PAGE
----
• Post Office, Maryborough, c 1897

  • One of the iconic buildings, and home to some excellent staff. The Maryborough Post Office, originally constructed in 1865-66 to the design of Colonial Architect, Charles Tiffin, and subsequently extended, is the oldest post office known to survive in Queensland, and is one of three remaining masonry post offices from the period between Queensland’s separation from New South Wales in 1859 and the amalgamation of the post and telegraph departments in 1878.  Its scale and imposing presence, including the prominent clock tower, is demonstrative of the growing regional importance of Maryborough in the nineteenth century.  Its many additions and changes also reflect the need to physically update and adapt the building to Maryborough’s prosperity and development.

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    QSA Digital ID: 2241
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Grand post office building with a very high clock and bell tower

News of the day

Maryborough Chronicle, Wide Bay and Burnett Advertiser, Thursday 24 June 1937, page 2


P.M.G.'s Reply to Dr. Page

Mr. B. H. Corser, has received the following letter from the Acting Prime Minister (Dr. Page) which is a reply by the Postmaster General to the representations of Dr. Page on behalf of a deputation which met him in Maryborough recently asking that a new Post Office Clock be provided at the Post Office:—

“With reference to your letter of June 1 concerning the department's attitude to the question of a tower clock for the Maryborough Post Office, the explanation is that public notification of the time of day is no longer regarded as the function of the Post Office, and is held to be one for the attention of the civil authorities.

“During the latter part of 1935, when extensive renovations were being made to the local postal premises at Maryborough, the City Council completed the erection of a public clock in the Town Hall tower and notified the Department that the servicing of the clock in the Post Office tower would automatically cease with the operation of the Town Hall clock. The Post Office clock was accordingly dismantled, and with the acquiescence of the council the clock faces were bricked up. The clock was subsequently disposed of.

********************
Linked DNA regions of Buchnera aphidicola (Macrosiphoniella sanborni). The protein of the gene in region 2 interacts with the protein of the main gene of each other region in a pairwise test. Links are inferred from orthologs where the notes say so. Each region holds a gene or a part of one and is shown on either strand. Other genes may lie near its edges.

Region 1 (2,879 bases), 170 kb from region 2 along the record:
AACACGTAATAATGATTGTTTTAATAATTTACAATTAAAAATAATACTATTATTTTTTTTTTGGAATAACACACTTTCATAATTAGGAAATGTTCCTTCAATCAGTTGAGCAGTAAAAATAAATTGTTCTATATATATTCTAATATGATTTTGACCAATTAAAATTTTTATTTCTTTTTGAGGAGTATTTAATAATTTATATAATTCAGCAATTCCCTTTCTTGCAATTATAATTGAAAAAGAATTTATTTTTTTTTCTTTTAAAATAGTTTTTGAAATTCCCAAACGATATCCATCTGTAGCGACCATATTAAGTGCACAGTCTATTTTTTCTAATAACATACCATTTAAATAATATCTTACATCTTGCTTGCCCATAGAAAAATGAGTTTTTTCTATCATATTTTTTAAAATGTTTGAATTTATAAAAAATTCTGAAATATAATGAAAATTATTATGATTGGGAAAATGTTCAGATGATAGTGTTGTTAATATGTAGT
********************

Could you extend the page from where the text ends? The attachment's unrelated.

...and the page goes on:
“In the circumstances it is regretted that the department Is unable to see its way to incur the expenditure of providing another clock. The matter will receive further consideration, however, if the council is prepared to provide a new clock and agree to maintain and (if desired) illuminate it at the council's expense, and also reimburse the cost of the associated building alterations.”

The Maryborough Post Office was constructed to designs prepared by Colonial Architect, Charles Tiffin, beginning in 1865.  The post office is the oldest post office known to survive in Queensland, and is one of three remaining masonry post offices from the period between Queensland’s separation from New South Wales in 1859 and the amalgamation of the post and telegraph departments in 1878.  The post offices at Maryborough and Rockhampton were designed concurrently and, due to the high cost of building materials in Rockhampton, the tender for construction of Rockhampton Post Office was exceeded.  This problem was allegedly solved by the exchange of the less expensive Maryborough design with Rockhampton’s.  The elevations for Maryborough Post Office refer to Denham and East Streets (in Rockhampton), rather than Bazaar and Wharf Streets.  The building constructed in Maryborough (Rockhampton’s design) was designed for an eastern orientation rather than a western orientation, and hence it lacked the appropriate sun shading. 

In 1869 a single faced clock, facing Wharf Street, was installed in the third level of the tower.  The Wharf Street loggia was enclosed in 1875-77 by contractors J and J Rooney to increase accommodation and improve lighting and ventilation.  A further storey was added to the corner tower in 1879-80, allowing the installation of a four dialled clock and bells, which was officially started on 9 December 1879 (the clock was dismantled in 1935).  The first country telephone exchange was opened in Maryborough in November 1882, and a new wing constructed to house the expanding operation in 1885, as well as the enclosure of the Bazaar Street loggia.  As a result of the enclosure of both loggias, the ground floor offices were not protected from the summer heat.  This necessitated the construction of a corrugated iron awning supported by cast iron columns over the Bazaar Street footpath and the attachment of cast iron framed corrugated iron sunshades to the first floor level windows on both facades.  In addition, a timber-framed balcony replaced the sunshades to the first floor level of the postmaster’s quarters in 1896.  Internal alterations were undertaken in 1906 and 1925, and a separate building for the telephone exchange was added in 1948.  The building underwent further additions and alterations, including the reopening of the Bazaar Street loggia, during the 1950s and 1960s.

Courtesy of the Australian Heritage Database

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